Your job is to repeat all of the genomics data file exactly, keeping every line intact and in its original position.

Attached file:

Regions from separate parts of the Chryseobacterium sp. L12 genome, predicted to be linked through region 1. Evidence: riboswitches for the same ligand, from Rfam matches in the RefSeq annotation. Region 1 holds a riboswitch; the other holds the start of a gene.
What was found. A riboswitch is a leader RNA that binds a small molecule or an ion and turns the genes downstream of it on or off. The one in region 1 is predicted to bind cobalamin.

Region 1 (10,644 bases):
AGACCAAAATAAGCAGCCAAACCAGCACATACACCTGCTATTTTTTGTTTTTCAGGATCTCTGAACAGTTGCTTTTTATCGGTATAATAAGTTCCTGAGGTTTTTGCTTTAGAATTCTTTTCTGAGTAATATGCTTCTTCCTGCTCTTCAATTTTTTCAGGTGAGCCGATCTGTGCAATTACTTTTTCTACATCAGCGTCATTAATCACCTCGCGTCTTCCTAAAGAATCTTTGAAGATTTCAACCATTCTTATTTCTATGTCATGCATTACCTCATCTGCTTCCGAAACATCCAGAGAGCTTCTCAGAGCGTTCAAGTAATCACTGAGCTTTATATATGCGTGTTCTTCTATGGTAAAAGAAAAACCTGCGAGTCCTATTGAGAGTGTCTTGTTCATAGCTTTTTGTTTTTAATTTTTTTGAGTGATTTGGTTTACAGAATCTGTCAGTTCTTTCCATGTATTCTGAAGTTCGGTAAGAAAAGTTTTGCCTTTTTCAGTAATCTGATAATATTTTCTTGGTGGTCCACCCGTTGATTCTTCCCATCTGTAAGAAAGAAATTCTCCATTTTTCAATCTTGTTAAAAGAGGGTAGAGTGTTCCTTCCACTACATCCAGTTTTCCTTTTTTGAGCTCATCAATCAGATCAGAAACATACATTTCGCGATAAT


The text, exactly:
Regions from separate parts of the Chryseobacterium sp. L12 genome, predicted to be linked through region 1. Evidence: riboswitches for the same ligand, from Rfam matches in the RefSeq annotation. Region 1 holds a riboswitch; the other holds the start of a gene.
What was found. A riboswitch is a leader RNA that binds a small molecule or an ion and turns the genes downstream of it on or off. The one in region 1 is predicted to bind cobalamin.

Region 1 (10,644 bases):
AGACCAAAATAAGCAGCCAAACCAGCACATACACCTGCTATTTTTTGTTTTTCAGGATCTCTGAACAGTTGCTTTTTATCGGTATAATAAGTTCCTGAGGTTTTTGCTTTAGAATTCTTTTCTGAGTAATATGCTTCTTCCTGCTCTTCAATTTTTTCAGGTGAGCCGATCTGTGCAATTACTTTTTCTACATCAGCGTCATTAATCACCTCGCGTCTTCCTAAAGAATCTTTGAAGATTTCAACCATTCTTATTTCTATGTCATGCATTACCTCATCTGCTTCCGAAACATCCAGAGAGCTTCTCAGAGCGTTCAAGTAATCACTGAGCTTTATATATGCGTGTTCTTCTATGGTAAAAGAAAAACCTGCGAGTCCTATTGAGAGTGTCTTGTTCATAGCTTTTTGTTTTTAATTTTTTTGAGTGATTTGGTTTACAGAATCTGTCAGTTCTTTCCATGTATTCTGAAGTTCGGTAAGAAAAGTTTTGCCTTTTTCAGTAATCTGATAATATTTTCTTGGTGGTCCACCCGTTGATTCTTCCCATCTGTAAGAAAGAAATTCTCCATTTTTCAATCTTGTTAAAAGAGGGTAGAGTGTTCCTTCCACTACATCCAGTTTTCCTTTTTTGAGCTCATCAATCAGATCAGAAACATACATTTCGCGATAAT